"Komdu Með" employs booming male voices, thundering industrial electronics, and serpentine bass strands that sound like they've been ripped from a Hans Zimmer score. Högni's quasi-R&B coo shudders across the whole thing - it's dark and effortlessly romantic, with string swoons and sweeping velvet melodies echoing across the soundscape. This is a song glued to past glories while being terrifyingly forward-thinking; "Komdu Með" takes head-on collision of western classical and rampant experimentalism and plunges it into the abyss.

The two trains mentioned in the album title are very literal machines - locomotives Minør and Pionér both moved enormous amounts of rock and gravel to the Icelandic coast during the building of Reykjavík's harbour in the early 20th century. Although vital forces in the history of the city, both beasts sit unused - they've been parked for a century, serving as stoic relics of the past. Minør and Pionér are important features for Högni - they "came to represent the different incarnations of his persona during a difficult period in his life".

"The music on Two Trains is a blueprint of a period in my life where I collided with my own self," explains Högni. "At that point I felt the indifference between the personal and the universal, the absolute consciousness of life’s unconsciousness. Perhaps it’s a feeling that cannot be conveyed, like watercolours that just seem to wash off into the sea. But also a flashing mirage that you can enjoy before you arrive at your last destination."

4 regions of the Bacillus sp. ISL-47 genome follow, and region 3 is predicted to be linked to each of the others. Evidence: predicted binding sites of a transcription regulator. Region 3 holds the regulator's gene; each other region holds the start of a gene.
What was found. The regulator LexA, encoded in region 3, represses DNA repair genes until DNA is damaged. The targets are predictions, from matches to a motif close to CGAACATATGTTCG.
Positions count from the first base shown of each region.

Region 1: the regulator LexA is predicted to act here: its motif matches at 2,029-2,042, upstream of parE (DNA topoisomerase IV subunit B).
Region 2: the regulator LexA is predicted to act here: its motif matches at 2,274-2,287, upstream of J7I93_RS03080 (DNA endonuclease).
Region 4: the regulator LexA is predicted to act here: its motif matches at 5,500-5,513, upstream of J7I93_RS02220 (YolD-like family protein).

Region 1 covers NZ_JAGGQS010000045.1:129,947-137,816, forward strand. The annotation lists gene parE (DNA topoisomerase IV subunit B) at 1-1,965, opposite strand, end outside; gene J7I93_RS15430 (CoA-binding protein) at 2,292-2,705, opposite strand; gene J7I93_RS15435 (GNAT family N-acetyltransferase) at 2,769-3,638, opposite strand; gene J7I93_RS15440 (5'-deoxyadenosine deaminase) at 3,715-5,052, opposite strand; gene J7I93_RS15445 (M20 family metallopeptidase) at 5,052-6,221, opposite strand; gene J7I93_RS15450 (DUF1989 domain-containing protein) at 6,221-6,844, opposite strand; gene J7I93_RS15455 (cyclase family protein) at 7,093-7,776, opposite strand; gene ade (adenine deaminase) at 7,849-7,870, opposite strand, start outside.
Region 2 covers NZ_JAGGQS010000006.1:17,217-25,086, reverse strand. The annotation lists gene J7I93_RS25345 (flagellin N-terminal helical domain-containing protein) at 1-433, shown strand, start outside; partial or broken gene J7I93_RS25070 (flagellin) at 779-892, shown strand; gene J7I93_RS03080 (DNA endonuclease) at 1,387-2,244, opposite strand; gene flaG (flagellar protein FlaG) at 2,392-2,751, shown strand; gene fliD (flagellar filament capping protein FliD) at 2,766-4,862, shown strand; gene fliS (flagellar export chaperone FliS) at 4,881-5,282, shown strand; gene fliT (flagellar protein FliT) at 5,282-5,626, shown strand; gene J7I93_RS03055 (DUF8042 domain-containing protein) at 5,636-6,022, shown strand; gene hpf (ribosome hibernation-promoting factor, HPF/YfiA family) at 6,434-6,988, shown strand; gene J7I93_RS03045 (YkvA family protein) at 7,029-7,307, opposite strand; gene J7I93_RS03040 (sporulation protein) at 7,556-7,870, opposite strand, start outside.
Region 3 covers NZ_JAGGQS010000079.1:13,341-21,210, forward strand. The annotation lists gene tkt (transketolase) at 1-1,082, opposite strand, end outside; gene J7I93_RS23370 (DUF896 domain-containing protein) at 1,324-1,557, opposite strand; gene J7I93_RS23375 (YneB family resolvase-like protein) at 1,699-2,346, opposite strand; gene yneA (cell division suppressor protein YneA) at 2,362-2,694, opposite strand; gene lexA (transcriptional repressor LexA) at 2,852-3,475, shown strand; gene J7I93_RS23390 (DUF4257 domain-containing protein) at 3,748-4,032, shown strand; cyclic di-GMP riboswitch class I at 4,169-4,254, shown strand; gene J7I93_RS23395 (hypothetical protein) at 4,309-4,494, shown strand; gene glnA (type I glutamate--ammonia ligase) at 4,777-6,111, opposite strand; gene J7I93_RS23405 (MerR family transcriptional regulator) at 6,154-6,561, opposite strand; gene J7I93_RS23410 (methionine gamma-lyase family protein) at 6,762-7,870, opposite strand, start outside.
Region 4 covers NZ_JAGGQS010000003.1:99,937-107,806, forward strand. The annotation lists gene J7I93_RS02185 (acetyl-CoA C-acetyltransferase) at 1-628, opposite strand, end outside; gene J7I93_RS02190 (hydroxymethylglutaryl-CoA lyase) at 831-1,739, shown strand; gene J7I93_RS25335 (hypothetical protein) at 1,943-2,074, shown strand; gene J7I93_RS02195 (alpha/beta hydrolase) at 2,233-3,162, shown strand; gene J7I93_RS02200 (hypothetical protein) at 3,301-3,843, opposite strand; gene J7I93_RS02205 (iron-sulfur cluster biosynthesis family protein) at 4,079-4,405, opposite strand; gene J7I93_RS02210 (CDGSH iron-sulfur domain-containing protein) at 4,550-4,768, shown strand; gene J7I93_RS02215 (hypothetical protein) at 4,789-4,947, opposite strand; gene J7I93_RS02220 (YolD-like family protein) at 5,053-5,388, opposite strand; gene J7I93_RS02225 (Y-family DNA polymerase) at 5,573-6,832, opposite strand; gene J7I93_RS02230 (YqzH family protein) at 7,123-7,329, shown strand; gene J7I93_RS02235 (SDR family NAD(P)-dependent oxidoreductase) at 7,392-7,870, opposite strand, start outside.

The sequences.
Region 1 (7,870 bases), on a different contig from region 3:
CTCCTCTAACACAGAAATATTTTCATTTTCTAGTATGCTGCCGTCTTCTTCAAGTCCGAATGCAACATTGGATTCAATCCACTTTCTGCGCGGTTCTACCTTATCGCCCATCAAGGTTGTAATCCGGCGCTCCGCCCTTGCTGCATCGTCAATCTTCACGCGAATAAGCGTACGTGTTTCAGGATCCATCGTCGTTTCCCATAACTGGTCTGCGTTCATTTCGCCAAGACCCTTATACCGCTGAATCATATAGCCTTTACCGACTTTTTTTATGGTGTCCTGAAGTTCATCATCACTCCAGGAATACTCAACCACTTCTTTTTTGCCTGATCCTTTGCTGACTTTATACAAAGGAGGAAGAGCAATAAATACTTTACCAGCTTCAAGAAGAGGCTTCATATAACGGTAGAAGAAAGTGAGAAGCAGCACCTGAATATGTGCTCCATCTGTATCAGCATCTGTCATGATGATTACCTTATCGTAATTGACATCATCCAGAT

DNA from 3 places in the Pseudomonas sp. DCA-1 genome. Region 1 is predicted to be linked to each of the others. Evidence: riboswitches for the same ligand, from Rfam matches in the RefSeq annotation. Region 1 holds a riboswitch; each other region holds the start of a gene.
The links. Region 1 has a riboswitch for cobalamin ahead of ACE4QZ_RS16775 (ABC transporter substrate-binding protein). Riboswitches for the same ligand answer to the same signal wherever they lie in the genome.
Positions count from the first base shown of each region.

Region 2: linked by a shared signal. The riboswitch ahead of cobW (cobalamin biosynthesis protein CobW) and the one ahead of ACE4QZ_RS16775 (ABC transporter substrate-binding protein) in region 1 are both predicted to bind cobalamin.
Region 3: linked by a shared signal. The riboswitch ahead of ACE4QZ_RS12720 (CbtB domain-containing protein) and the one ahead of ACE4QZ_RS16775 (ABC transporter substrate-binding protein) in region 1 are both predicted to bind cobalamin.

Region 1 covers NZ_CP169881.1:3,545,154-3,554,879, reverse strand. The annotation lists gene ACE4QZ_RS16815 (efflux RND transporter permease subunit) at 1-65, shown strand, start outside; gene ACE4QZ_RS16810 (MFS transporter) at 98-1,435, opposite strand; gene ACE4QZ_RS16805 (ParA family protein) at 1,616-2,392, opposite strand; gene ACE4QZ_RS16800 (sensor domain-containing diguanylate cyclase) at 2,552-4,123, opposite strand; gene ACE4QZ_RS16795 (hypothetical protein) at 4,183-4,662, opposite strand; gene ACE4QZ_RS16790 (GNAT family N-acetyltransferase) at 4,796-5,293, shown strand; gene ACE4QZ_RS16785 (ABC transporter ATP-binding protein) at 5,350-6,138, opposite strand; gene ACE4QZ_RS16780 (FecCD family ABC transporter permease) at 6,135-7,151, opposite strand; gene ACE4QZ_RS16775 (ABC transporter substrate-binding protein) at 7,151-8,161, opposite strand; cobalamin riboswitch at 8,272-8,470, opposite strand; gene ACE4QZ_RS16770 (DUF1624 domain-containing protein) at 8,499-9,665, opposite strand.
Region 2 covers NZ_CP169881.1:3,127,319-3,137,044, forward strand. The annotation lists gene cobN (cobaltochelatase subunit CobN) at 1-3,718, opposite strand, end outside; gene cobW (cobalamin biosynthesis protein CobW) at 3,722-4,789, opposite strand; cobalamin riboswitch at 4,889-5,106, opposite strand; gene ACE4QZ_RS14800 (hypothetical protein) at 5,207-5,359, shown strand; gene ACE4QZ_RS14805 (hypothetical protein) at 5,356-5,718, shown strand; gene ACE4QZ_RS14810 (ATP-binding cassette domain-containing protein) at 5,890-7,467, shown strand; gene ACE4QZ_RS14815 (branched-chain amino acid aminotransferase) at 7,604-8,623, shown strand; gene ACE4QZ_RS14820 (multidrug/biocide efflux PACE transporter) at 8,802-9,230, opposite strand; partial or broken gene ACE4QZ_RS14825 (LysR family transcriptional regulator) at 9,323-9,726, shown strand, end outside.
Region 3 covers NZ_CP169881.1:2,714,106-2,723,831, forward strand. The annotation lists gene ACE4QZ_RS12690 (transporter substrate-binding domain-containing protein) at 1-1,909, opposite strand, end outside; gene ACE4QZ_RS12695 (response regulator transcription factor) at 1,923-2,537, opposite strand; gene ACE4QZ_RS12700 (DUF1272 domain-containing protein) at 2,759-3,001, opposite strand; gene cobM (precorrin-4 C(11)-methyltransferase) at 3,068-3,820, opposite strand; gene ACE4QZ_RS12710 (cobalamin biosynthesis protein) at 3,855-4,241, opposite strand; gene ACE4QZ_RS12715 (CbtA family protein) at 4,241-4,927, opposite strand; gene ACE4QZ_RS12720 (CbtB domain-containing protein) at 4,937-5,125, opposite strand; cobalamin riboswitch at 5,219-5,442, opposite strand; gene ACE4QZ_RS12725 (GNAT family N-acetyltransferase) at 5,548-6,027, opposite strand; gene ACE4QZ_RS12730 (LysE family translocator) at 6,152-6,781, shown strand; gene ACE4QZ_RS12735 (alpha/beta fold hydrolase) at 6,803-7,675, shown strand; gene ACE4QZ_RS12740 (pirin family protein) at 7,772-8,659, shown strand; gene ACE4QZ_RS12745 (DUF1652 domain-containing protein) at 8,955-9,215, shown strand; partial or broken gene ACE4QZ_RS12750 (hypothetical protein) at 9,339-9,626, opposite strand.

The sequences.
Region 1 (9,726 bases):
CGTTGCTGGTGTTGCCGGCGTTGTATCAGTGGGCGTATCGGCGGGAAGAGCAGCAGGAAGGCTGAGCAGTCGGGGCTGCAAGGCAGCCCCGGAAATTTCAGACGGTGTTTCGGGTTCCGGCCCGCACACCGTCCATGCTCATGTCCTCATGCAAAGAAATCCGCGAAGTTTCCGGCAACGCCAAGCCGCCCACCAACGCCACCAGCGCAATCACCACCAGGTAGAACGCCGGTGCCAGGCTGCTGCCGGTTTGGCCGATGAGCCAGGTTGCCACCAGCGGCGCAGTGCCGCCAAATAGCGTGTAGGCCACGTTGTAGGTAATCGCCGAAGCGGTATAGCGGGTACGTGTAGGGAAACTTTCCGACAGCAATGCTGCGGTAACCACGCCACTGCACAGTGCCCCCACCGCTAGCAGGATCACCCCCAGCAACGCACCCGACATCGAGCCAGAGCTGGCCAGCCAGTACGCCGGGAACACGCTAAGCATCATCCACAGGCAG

The cover art for Two Trains uses a photo taken by Anna Maggy and features art direction by Sigurður Oddsson to "reflect the idea of duality".

Högni was earlier this week confirmed for his new label's birthday celebrations at End Of The Road Festival in September. Find out more.


  1. Andaðu
  2. Shed Your Skin
  3. Komdu Með
  4. Crash
  5. Dragðu Mig
  6. Óveðursský
  7. Break Up
  8. Moon Pitcher
  9. Parallel
  10. Enn Næða Orð
Two Trains is released 20 October via Erased Tapes.